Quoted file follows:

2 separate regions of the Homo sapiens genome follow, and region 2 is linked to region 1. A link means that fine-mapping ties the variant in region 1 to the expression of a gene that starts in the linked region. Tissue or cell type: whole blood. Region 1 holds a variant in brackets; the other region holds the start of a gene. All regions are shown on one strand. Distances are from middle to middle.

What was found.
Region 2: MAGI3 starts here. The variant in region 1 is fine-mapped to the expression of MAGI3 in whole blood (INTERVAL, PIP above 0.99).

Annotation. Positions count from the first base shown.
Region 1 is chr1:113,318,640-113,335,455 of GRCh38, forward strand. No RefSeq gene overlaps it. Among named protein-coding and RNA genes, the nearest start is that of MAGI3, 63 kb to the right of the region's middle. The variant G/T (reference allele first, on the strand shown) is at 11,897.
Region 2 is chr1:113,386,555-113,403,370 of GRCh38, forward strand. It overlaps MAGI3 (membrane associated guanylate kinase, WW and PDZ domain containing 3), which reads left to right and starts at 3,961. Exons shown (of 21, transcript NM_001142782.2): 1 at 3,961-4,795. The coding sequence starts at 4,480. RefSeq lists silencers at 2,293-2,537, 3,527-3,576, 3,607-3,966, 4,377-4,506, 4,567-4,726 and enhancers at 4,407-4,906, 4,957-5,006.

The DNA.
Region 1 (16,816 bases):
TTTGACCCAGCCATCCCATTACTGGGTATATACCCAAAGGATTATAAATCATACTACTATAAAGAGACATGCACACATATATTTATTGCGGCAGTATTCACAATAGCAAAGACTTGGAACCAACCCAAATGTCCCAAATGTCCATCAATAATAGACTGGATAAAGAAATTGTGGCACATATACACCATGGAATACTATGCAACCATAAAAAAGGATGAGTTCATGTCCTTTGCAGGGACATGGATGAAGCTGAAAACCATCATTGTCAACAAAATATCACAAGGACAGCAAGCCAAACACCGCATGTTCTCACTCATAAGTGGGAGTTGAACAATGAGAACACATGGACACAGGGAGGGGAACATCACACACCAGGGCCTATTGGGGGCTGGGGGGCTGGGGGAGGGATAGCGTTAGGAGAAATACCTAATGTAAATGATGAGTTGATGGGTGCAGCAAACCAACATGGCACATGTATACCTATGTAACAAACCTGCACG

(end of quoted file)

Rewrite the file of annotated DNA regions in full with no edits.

2 separate regions of the Homo sapiens genome follow, and region 2 is linked to region 1. A link means that fine-mapping ties the variant in region 1 to the expression of a gene that starts in the linked region. Tissue or cell type: whole blood. Region 1 holds a variant in brackets; the other region holds the start of a gene. All regions are shown on one strand. Distances are from middle to middle.

What was found.
Region 2: MAGI3 starts here. The variant in region 1 is fine-mapped to the expression of MAGI3 in whole blood (INTERVAL, PIP above 0.99).

Annotation. Positions count from the first base shown.
Region 1 is chr1:113,318,640-113,335,455 of GRCh38, forward strand. No RefSeq gene overlaps it. Among named protein-coding and RNA genes, the nearest start is that of MAGI3, 63 kb to the right of the region's middle. The variant G/T (reference allele first, on the strand shown) is at 11,897.
Region 2 is chr1:113,386,555-113,403,370 of GRCh38, forward strand. It overlaps MAGI3 (membrane associated guanylate kinase, WW and PDZ domain containing 3), which reads left to right and starts at 3,961. Exons shown (of 21, transcript NM_001142782.2): 1 at 3,961-4,795. The coding sequence starts at 4,480. RefSeq lists silencers at 2,293-2,537, 3,527-3,576, 3,607-3,966, 4,377-4,506, 4,567-4,726 and enhancers at 4,407-4,906, 4,957-5,006.

The DNA.
Region 1 (16,816 bases):
TTTGACCCAGCCATCCCATTACTGGGTATATACCCAAAGGATTATAAATCATACTACTATAAAGAGACATGCACACATATATTTATTGCGGCAGTATTCACAATAGCAAAGACTTGGAACCAACCCAAATGTCCCAAATGTCCATCAATAATAGACTGGATAAAGAAATTGTGGCACATATACACCATGGAATACTATGCAACCATAAAAAAGGATGAGTTCATGTCCTTTGCAGGGACATGGATGAAGCTGAAAACCATCATTGTCAACAAAATATCACAAGGACAGCAAGCCAAACACCGCATGTTCTCACTCATAAGTGGGAGTTGAACAATGAGAACACATGGACACAGGGAGGGGAACATCACACACCAGGGCCTATTGGGGGCTGGGGGGCTGGGGGAGGGATAGCGTTAGGAGAAATACCTAATGTAAATGATGAGTTGATGGGTGCAGCAAACCAACATGGCACATGTATACCTATGTAACAAACCTGCACG